Melissa Auf der Maur Leads Solar Powered Life

By Karen Bliss 2/4/10 |

Melissa Auf der Maur
Melissa Auf der Maur’s short film, a bewitching time-traveling Viking-themed fantasy entitled Out Of Our Minds and part of a multi-media project that includes an album of the same name out in March, was shot by New York filmmaker Tony Stone using HD solar powered cameras. The solo artist and former bassist for Hole and Smashing Pumpkins has become increasingly interested in reducing her carbon footprint.

“Tony, he’s also my boyfriend, is incredibly well-read on the practicality of energy, the simple fact of energy and the little things we can do,” Auf der Maur tells Samaritanmag. “We shot the film on his family’s land [in Vermont] and it’s off the grid. He’s been spending his entire life at this place and it’s really given him this incredible perspective of just how easy it is to actually live without all of this stuff. He spent every summer of his youth pumping water out of a wells and had no electricity.”

Auf de Maur, on the other hand, is a city girl, born and raised in Montreal, but she has nevertheless had a long-standing admiration for Canadian David Suzuki. The environmental educator was her pick when CBC took its nationwide poll in 2004 for the top 10 Greatest Canadians (he ended up at No. 5 out of 140,000 nominations) and she made her case for him on a CBC Television special. “The only one I could stand behind was the one who wants to save the planet,” she says.

But it’s Stone who has had the biggest impact on how she lives day-to-day. “He’s been a leader of it for me. I’ve learned so much,” she says. “It was in my instincts already and then it was really emphasized by him.”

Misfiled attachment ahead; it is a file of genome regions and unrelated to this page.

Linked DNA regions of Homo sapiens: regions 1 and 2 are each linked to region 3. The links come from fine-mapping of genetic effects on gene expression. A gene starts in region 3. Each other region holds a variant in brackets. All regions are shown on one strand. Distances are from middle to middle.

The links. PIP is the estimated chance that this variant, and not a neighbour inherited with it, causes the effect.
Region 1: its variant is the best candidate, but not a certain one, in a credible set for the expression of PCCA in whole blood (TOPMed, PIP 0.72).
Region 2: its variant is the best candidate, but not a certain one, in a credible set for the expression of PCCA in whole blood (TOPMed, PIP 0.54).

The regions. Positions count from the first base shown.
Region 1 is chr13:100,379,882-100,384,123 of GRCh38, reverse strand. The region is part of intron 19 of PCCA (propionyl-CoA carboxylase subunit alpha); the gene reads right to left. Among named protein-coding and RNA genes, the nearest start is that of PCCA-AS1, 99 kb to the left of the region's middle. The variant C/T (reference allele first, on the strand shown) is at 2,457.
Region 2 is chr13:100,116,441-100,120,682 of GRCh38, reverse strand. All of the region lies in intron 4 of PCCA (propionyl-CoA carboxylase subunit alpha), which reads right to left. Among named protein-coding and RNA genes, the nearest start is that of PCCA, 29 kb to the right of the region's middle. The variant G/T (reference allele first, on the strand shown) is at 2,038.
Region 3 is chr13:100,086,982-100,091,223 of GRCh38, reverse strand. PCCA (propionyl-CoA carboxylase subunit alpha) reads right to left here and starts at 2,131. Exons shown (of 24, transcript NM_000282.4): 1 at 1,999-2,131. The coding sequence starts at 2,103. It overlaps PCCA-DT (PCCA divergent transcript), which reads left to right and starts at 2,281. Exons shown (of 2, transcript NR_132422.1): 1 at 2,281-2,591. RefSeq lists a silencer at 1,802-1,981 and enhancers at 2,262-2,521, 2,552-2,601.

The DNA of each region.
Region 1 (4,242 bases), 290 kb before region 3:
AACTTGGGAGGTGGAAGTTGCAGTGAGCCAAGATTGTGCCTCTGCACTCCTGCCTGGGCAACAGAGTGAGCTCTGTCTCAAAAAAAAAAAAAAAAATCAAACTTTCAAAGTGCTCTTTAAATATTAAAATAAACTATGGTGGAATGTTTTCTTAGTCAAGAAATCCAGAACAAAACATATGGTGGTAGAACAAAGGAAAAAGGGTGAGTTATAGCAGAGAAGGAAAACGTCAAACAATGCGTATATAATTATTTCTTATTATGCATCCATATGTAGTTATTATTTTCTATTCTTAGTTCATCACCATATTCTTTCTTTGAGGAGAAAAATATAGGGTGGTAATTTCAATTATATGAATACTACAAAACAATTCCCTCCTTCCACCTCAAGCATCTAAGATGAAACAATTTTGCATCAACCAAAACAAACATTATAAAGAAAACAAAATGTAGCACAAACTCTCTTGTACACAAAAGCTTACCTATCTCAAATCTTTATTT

The couple lives together in a solar-fuelled home in Montreal. “The fact that we don’t suck energy from the grid is pretty amazing. The incentives to use these green companies are there. It’s not properly publicized, but it’s so easy. The government subsidies are there and then there are green, one percent loans. Literally, there’s no excuse,” Auf der Maur says.

“You have to do research but someone like Tony — which is why I admire him so much — he will actually go online for hours and find out how easy it actually is. The philosophy that’s been really inspiring for me from him is that it’s worth paying the extra 10 percent to support an industry. So we did have to put $3000 down and we have this one percent loan, but the initial money you put down is worth it because you are supporting the big cause.

“Also, the omnipresent little things each of us can do,” she adds. “Even though it might not feel like something in the big picture, it really is, like buying locally, paying the couple of extra cents or dollars to be able to avoid the energy that it took for transportation. It’s simple but daily things that really will help balance the actual industry.”

To view the world premiere of Auf der Maur’s film, go to

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